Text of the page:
Boxer (Animal Farm)

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Boxer is a strong and draft horse in George Orwell's Animal Farm. He is described as the farm's most dedicated and loyal laborer. Boxer serves as an allegory for the Russian working-class who helped to out the Czar Nicholas and establish the Soviet Union, but were eventually betrayed by the Stalinists.

Boxer is also caring and looks out for the other animals; for example, when they are hungry he makes sure that they get food. Boxer has various mottos right through from the beginning of the story that are defining to his personality, such as:"Napoleon is always right." and "I will work harder." : He has been described as "faithful and strong";[1] he believes any problem can be solved if he works harder.[2]

Boxer is a bit dim-witted and can only remember four letters of the alphabet at a time, but did however see the importance of education and aspired to learn the rest of the alphabet during retirement (which he never saw). Boxer is a loyal supporter of Napoleon; he listens to everything the self-appointed ruler of the farm says and assumes, sometimes with doubt, that everything Napoleon tells the farm animals is true: "Napoleon is always right."

Boxers' strength played a huge part in keeping the Farm together prior to his death: the rest of the animals trusted in it to keep there spirits high during the long and hard laborious winters. Boxer was the only close friend of Benjamin, the cynical donkey.

Boxer fights in the Battle of the Cowshed and the Battle of the Windmill, but is upset when he thinks he has killed a stable boy when, in fact, he had only stunned him. When Boxer defends Snowball's reputation from Squealer's revisionism, the pigs designate him as a target for the Great Purge, but he easily out muscles the dog executioners, sparing them at Napoleon's request. His death shows how far the pigs are willing to go. When he collapses from overwork, the pigs say they have sent him to a veterinarian, when they actually have sent him to the knacker's yard to be slaughtered, in exchange for money to buy a case of whiskey for the pigs.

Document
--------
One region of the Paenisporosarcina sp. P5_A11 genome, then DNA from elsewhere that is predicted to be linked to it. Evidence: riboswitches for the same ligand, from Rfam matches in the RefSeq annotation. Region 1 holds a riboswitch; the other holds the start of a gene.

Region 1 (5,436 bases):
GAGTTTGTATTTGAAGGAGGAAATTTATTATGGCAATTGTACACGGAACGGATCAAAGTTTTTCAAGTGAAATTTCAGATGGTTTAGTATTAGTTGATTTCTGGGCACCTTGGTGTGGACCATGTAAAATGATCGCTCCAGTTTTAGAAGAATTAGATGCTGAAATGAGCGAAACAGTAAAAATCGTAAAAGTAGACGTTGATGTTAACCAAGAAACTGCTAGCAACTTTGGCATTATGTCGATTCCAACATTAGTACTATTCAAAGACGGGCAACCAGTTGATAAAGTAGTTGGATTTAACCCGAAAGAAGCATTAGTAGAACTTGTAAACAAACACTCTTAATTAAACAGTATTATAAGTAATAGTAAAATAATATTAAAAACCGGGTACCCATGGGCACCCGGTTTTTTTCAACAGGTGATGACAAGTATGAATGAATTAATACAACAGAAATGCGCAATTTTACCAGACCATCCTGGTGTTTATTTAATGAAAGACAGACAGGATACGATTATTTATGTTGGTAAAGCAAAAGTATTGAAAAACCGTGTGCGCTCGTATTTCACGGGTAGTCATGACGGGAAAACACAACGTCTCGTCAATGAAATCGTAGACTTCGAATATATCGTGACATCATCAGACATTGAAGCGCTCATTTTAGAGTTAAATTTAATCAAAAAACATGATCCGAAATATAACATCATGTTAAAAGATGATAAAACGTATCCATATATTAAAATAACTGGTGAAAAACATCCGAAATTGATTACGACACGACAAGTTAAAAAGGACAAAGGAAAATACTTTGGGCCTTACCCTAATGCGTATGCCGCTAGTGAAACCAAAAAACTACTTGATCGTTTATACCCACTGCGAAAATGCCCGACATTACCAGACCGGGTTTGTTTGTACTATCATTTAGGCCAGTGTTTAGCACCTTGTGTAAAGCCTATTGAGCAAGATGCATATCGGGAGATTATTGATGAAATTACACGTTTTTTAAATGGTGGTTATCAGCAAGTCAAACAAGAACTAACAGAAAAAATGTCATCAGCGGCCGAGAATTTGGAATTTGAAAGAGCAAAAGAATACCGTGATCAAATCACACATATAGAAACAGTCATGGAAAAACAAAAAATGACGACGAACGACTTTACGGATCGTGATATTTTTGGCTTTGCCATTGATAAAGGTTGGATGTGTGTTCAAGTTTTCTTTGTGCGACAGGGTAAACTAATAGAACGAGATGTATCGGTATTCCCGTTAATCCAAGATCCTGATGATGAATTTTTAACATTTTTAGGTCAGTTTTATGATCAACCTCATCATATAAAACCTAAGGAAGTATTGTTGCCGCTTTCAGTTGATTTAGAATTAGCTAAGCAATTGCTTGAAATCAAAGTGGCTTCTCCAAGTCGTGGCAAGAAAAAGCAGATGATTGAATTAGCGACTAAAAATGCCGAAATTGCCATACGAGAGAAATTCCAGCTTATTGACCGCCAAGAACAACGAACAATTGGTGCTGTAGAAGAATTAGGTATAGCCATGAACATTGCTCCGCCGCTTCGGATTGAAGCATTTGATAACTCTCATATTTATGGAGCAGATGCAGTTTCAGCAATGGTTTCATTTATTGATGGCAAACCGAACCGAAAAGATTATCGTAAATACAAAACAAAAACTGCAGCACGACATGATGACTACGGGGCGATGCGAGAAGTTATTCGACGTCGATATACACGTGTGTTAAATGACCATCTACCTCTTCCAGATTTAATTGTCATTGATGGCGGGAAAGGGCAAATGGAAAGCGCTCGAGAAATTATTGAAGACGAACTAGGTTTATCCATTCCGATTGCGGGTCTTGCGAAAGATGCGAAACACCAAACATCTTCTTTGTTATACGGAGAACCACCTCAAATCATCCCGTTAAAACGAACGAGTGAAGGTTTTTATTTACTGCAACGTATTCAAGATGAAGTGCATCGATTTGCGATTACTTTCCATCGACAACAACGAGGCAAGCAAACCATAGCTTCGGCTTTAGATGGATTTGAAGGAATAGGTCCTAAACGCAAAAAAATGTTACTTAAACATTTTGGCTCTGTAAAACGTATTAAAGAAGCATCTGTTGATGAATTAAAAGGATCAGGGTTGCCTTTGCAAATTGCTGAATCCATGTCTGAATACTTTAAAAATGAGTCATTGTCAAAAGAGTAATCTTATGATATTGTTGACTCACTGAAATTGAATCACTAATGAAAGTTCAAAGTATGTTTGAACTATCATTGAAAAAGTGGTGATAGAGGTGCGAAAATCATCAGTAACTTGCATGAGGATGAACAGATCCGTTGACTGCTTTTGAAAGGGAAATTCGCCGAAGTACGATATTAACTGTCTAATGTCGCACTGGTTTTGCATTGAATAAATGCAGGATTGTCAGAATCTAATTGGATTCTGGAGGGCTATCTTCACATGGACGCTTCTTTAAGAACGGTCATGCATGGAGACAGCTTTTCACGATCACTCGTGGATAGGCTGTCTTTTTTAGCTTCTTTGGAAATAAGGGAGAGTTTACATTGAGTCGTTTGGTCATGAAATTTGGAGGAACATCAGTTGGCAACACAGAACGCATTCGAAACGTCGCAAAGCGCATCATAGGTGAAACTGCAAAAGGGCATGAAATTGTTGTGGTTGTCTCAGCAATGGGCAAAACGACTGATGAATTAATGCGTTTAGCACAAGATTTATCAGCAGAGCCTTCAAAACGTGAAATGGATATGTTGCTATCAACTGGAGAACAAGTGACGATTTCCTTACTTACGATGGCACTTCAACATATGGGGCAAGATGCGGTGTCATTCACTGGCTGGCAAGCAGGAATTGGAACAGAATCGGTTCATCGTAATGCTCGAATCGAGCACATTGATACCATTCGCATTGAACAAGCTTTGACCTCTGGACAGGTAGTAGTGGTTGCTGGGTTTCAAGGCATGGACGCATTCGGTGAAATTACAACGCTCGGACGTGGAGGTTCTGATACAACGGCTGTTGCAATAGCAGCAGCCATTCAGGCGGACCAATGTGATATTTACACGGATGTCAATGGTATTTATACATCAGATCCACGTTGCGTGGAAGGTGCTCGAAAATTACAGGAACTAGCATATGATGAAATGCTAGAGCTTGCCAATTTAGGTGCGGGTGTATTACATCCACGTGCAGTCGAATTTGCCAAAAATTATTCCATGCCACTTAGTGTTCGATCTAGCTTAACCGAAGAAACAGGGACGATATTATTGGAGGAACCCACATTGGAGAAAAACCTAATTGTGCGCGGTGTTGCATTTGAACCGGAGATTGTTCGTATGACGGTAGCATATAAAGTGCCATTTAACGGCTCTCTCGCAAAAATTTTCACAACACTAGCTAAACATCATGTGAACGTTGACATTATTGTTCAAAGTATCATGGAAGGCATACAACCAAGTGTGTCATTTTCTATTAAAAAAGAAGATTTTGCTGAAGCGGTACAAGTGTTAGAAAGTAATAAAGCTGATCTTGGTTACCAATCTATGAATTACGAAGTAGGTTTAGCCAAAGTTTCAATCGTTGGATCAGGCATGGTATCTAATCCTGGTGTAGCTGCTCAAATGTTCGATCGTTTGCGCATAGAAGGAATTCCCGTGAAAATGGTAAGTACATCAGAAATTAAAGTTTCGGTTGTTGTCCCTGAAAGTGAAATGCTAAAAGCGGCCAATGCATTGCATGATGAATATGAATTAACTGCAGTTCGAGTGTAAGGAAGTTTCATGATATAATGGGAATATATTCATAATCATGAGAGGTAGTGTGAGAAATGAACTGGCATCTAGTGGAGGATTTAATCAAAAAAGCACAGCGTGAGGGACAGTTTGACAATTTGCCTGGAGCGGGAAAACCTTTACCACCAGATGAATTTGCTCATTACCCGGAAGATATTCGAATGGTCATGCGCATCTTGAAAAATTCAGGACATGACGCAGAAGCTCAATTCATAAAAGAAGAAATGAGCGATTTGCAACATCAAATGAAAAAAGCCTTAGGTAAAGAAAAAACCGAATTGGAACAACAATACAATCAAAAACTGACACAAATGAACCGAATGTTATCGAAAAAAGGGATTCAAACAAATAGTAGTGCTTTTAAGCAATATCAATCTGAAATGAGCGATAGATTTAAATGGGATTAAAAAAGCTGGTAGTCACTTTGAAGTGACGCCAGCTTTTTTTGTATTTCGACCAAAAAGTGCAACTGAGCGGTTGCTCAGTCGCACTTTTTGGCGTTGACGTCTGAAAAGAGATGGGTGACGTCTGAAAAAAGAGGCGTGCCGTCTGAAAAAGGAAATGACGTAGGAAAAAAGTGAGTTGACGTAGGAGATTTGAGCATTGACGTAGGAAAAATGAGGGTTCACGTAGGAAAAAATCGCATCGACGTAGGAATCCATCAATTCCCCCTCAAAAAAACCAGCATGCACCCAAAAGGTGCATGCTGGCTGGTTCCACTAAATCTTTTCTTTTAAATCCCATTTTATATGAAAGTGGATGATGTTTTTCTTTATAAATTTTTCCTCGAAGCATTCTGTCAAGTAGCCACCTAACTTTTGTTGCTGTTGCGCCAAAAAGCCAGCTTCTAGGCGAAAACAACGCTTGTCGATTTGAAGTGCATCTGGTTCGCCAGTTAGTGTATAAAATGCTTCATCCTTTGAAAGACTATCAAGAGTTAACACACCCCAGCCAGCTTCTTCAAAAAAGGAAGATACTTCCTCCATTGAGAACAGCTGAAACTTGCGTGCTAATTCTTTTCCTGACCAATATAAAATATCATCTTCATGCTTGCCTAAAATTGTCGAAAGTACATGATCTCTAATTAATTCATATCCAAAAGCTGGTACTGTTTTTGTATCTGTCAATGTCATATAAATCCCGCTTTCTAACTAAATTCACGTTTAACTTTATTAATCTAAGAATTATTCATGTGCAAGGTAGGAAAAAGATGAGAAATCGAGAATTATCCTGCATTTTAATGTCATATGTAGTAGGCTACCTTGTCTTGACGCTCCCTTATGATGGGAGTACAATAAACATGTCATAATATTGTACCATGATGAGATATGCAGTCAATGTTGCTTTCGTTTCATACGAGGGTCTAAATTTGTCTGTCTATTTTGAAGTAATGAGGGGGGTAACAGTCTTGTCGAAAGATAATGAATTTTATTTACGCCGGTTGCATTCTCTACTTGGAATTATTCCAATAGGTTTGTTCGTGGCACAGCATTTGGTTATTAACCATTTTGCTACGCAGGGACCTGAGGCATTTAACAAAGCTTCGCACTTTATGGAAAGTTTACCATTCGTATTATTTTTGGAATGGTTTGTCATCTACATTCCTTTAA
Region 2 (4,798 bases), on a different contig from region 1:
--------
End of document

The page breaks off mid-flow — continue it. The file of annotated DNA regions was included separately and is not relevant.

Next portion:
During Old Major's speech, which inspired the principles of Animalism, a specific reference is made to how Boxer would be turned into glue under Farmer Jones' rule, thus implying that it would not happen to him under Animalism. "You, Boxer, the very day that those great muscles of yours lose their power, Jones will send you to the knacker, he will cut your throat and boil you down for the fox-hounds." [3]


  1. ^ Sutherland, T. (2005). "Speaking My Mind: Orwell Farmed for Education". The English Journal 95 (1): 17–19. JSTOR 30047391. 
  2. ^ Roper, D. (1977). "Viewpoint 2: The Boxer Mentality". Change 9 (11): 11–63. doi:10.1080/00091383.1977.10569271. JSTOR 40176954. 
  3. ^ Chapter I p. 9, Signet Classics edition